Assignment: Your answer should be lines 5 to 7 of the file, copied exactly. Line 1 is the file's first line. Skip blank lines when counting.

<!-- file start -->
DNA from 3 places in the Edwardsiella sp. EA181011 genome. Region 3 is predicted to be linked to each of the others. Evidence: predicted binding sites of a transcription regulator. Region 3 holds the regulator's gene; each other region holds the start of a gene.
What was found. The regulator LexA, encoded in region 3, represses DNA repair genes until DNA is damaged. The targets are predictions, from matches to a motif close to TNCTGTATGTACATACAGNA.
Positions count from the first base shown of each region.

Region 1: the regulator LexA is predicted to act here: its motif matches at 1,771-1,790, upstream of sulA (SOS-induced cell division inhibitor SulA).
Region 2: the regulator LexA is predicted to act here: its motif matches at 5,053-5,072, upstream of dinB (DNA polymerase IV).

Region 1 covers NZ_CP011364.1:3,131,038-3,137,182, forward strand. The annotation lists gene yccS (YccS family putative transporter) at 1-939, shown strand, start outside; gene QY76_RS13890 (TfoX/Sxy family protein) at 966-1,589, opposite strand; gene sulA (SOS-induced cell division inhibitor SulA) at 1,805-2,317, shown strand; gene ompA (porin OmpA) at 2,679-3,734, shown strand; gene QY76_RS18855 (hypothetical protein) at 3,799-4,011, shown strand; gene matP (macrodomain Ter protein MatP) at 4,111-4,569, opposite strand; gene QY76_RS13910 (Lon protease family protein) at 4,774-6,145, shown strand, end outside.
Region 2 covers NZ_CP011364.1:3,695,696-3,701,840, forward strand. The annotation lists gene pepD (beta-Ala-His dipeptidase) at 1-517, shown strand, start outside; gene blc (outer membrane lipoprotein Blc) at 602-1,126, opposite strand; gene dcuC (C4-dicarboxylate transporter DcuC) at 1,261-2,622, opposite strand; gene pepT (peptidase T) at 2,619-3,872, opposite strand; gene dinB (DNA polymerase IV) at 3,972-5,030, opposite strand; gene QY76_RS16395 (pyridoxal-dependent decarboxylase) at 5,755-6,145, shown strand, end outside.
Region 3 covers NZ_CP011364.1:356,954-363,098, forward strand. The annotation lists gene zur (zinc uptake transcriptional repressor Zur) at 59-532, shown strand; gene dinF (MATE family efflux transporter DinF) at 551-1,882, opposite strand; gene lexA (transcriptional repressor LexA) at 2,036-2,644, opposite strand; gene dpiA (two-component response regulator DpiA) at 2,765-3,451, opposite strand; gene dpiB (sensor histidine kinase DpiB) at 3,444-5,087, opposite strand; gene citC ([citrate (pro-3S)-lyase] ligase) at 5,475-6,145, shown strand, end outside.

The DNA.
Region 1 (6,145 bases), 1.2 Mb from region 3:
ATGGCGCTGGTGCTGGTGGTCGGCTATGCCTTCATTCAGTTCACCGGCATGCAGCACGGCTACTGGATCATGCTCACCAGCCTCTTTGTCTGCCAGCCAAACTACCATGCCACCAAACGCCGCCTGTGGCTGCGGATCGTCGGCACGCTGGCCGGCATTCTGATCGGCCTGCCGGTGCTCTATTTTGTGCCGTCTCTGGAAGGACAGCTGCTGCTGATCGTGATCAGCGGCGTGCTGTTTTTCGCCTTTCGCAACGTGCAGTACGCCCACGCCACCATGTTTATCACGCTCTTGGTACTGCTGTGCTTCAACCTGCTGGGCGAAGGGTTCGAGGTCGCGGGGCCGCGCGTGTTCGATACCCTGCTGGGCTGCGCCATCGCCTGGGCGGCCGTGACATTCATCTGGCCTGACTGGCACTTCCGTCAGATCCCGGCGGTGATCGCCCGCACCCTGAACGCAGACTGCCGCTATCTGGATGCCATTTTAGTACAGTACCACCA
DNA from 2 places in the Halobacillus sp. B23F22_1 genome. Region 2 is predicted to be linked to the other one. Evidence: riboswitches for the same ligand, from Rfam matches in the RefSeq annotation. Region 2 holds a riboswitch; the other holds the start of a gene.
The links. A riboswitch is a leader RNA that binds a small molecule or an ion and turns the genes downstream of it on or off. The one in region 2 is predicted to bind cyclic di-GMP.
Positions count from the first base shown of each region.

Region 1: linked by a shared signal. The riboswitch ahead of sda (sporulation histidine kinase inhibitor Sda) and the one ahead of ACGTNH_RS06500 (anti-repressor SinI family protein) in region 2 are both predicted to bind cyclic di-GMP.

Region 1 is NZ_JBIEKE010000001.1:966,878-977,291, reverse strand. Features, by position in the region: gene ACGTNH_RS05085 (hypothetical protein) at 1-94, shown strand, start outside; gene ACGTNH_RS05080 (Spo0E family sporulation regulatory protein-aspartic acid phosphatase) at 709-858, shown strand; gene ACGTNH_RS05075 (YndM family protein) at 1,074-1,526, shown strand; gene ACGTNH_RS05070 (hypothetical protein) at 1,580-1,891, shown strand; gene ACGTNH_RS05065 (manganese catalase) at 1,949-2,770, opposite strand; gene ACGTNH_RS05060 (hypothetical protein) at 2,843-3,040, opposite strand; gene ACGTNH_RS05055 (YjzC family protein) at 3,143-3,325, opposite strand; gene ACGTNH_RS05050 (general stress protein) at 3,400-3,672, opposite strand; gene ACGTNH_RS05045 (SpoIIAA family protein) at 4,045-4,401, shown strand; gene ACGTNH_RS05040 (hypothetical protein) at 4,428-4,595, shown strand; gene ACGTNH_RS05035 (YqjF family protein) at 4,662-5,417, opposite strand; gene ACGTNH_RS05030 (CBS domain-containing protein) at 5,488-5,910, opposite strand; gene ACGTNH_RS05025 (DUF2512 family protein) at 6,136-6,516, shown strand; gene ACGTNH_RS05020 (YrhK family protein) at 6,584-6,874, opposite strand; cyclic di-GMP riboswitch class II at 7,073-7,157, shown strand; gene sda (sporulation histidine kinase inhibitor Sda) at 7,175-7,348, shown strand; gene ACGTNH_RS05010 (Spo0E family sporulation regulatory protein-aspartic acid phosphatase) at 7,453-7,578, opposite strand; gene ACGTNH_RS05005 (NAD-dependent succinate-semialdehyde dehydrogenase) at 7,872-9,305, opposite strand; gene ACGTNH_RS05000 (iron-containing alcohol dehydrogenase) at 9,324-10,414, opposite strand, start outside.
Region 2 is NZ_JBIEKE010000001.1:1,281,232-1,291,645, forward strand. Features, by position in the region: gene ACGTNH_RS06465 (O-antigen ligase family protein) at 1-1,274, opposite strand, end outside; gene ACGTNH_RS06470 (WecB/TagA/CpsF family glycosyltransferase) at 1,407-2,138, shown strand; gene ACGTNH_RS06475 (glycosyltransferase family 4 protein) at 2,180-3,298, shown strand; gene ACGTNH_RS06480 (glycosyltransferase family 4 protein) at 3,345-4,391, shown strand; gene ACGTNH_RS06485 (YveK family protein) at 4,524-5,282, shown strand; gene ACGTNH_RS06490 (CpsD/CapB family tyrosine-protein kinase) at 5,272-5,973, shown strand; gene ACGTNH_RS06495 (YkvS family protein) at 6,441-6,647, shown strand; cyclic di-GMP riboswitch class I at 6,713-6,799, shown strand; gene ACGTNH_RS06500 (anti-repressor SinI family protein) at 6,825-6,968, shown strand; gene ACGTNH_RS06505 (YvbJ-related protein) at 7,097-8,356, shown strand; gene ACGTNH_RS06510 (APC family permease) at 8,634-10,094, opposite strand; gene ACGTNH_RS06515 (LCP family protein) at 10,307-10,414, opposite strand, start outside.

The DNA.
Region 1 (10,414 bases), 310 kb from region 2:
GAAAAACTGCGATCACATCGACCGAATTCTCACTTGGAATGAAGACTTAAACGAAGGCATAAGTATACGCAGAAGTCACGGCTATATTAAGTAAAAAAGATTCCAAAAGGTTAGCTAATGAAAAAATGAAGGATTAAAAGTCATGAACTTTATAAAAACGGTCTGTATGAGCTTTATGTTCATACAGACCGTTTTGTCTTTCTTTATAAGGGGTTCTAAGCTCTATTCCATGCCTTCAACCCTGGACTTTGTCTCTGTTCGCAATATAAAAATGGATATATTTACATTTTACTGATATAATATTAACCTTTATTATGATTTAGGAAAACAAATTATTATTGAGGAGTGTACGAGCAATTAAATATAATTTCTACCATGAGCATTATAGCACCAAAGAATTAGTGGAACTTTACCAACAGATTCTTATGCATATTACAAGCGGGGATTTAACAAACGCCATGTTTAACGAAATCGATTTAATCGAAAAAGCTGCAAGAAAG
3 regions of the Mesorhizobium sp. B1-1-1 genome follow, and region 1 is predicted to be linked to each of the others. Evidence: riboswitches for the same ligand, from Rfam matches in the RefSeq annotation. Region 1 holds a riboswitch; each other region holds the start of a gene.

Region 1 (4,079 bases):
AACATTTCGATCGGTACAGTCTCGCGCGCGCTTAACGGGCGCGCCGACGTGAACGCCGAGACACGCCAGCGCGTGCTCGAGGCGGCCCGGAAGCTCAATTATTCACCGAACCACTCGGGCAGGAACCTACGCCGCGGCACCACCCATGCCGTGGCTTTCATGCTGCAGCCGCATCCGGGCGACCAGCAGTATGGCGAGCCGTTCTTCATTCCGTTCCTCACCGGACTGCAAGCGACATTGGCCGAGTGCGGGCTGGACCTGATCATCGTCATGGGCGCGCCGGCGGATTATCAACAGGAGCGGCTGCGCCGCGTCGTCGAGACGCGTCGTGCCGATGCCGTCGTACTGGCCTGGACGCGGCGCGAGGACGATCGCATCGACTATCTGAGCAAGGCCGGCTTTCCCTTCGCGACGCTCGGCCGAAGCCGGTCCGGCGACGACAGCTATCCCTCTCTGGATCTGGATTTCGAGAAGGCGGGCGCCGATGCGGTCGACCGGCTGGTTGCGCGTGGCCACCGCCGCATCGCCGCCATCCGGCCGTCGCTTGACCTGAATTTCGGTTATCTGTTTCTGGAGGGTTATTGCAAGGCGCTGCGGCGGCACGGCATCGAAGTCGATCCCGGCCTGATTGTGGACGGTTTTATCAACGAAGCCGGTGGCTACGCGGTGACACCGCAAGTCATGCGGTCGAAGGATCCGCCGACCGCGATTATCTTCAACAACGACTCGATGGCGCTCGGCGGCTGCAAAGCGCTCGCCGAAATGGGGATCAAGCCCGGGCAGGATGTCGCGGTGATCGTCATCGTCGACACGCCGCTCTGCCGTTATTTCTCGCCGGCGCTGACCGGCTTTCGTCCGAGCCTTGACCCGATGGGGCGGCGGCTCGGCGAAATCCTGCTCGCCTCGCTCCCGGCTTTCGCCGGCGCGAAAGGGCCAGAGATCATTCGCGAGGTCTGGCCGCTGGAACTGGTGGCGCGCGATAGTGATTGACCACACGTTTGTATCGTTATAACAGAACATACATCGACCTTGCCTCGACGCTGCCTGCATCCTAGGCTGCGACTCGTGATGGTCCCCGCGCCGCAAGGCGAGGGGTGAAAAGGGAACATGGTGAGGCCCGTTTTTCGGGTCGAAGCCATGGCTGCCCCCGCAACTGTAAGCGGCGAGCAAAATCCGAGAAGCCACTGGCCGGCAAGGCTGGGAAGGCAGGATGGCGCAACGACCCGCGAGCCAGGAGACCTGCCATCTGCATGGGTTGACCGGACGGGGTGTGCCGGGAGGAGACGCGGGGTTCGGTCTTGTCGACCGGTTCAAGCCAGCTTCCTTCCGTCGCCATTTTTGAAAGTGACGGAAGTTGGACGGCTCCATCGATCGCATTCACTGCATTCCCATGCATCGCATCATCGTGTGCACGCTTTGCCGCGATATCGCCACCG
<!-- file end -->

Region 2: the regulator LexA is predicted to act here: its motif matches at 5,053-5,072, upstream of dinB (DNA polymerase IV).

Region 1 covers NZ_CP011364.1:3,131,038-3,137,182, forward strand. The annotation lists gene yccS (YccS family putative transporter) at 1-939, shown strand, start outside; gene QY76_RS13890 (TfoX/Sxy family protein) at 966-1,589, opposite strand; gene sulA (SOS-induced cell division inhibitor SulA) at 1,805-2,317, shown strand; gene ompA (porin OmpA) at 2,679-3,734, shown strand; gene QY76_RS18855 (hypothetical protein) at 3,799-4,011, shown strand; gene matP (macrodomain Ter protein MatP) at 4,111-4,569, opposite strand; gene QY76_RS13910 (Lon protease family protein) at 4,774-6,145, shown strand, end outside.
Region 2 covers NZ_CP011364.1:3,695,696-3,701,840, forward strand. The annotation lists gene pepD (beta-Ala-His dipeptidase) at 1-517, shown strand, start outside; gene blc (outer membrane lipoprotein Blc) at 602-1,126, opposite strand; gene dcuC (C4-dicarboxylate transporter DcuC) at 1,261-2,622, opposite strand; gene pepT (peptidase T) at 2,619-3,872, opposite strand; gene dinB (DNA polymerase IV) at 3,972-5,030, opposite strand; gene QY76_RS16395 (pyridoxal-dependent decarboxylase) at 5,755-6,145, shown strand, end outside.